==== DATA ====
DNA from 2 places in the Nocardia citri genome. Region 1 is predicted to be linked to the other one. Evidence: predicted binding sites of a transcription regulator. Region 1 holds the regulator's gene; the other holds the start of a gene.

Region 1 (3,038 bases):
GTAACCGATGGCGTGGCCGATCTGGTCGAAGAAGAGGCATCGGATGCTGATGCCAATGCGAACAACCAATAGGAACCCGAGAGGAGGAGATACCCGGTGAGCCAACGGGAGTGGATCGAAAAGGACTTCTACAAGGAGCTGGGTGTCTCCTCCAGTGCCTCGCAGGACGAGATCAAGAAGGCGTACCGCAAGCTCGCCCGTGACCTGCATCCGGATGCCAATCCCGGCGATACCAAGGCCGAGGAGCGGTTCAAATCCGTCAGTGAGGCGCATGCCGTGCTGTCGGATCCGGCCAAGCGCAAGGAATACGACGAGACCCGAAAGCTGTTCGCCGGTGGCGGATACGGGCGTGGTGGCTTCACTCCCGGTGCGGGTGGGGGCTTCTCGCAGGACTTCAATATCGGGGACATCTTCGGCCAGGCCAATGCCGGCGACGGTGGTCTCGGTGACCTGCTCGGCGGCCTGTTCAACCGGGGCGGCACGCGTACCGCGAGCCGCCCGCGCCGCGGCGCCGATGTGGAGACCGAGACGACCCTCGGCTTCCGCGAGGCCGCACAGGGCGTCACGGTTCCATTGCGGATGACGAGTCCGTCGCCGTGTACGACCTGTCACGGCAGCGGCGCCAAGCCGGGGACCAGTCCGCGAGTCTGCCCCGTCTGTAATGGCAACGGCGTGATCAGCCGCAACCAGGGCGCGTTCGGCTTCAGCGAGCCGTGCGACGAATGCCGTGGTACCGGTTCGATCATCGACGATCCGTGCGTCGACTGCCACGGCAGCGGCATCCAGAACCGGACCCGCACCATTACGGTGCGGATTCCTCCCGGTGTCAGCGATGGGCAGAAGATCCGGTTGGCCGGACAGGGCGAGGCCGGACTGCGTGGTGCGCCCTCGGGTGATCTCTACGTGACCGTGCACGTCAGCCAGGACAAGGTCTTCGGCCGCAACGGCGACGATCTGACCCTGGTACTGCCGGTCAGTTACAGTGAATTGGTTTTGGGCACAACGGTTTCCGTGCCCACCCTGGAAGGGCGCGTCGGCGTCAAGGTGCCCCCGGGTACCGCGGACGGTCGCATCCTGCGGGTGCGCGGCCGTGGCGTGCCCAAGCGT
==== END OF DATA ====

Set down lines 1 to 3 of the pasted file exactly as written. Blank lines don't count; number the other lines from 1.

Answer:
DNA from 2 places in the Nocardia citri genome. Region 1 is predicted to be linked to the other one. Evidence: predicted binding sites of a transcription regulator. Region 1 holds the regulator's gene; the other holds the start of a gene.

Region 1 (3,038 bases):
GTAACCGATGGCGTGGCCGATCTGGTCGAAGAAGAGGCATCGGATGCTGATGCCAATGCGAACAACCAATAGGAACCCGAGAGGAGGAGATACCCGGTGAGCCAACGGGAGTGGATCGAAAAGGACTTCTACAAGGAGCTGGGTGTCTCCTCCAGTGCCTCGCAGGACGAGATCAAGAAGGCGTACCGCAAGCTCGCCCGTGACCTGCATCCGGATGCCAATCCCGGCGATACCAAGGCCGAGGAGCGGTTCAAATCCGTCAGTGAGGCGCATGCCGTGCTGTCGGATCCGGCCAAGCGCAAGGAATACGACGAGACCCGAAAGCTGTTCGCCGGTGGCGGATACGGGCGTGGTGGCTTCACTCCCGGTGCGGGTGGGGGCTTCTCGCAGGACTTCAATATCGGGGACATCTTCGGCCAGGCCAATGCCGGCGACGGTGGTCTCGGTGACCTGCTCGGCGGCCTGTTCAACCGGGGCGGCACGCGTACCGCGAGCCGCCCGCGCCGCGGCGCCGATGTGGAGACCGAGACGACCCTCGGCTTCCGCGAGGCCGCACAGGGCGTCACGGTTCCATTGCGGATGACGAGTCCGTCGCCGTGTACGACCTGTCACGGCAGCGGCGCCAAGCCGGGGACCAGTCCGCGAGTCTGCCCCGTCTGTAATGGCAACGGCGTGATCAGCCGCAACCAGGGCGCGTTCGGCTTCAGCGAGCCGTGCGACGAATGCCGTGGTACCGGTTCGATCATCGACGATCCGTGCGTCGACTGCCACGGCAGCGGCATCCAGAACCGGACCCGCACCATTACGGTGCGGATTCCTCCCGGTGTCAGCGATGGGCAGAAGATCCGGTTGGCCGGACAGGGCGAGGCCGGACTGCGTGGTGCGCCCTCGGGTGATCTCTACGTGACCGTGCACGTCAGCCAGGACAAGGTCTTCGGCCGCAACGGCGACGATCTGACCCTGGTACTGCCGGTCAGTTACAGTGAATTGGTTTTGGGCACAACGGTTTCCGTGCCCACCCTGGAAGGGCGCGTCGGCGTCAAGGTGCCCCCGGGTACCGCGGACGGTCGCATCCTGCGGGTGCGCGGCCGTGGCGTGCCCAAGCGT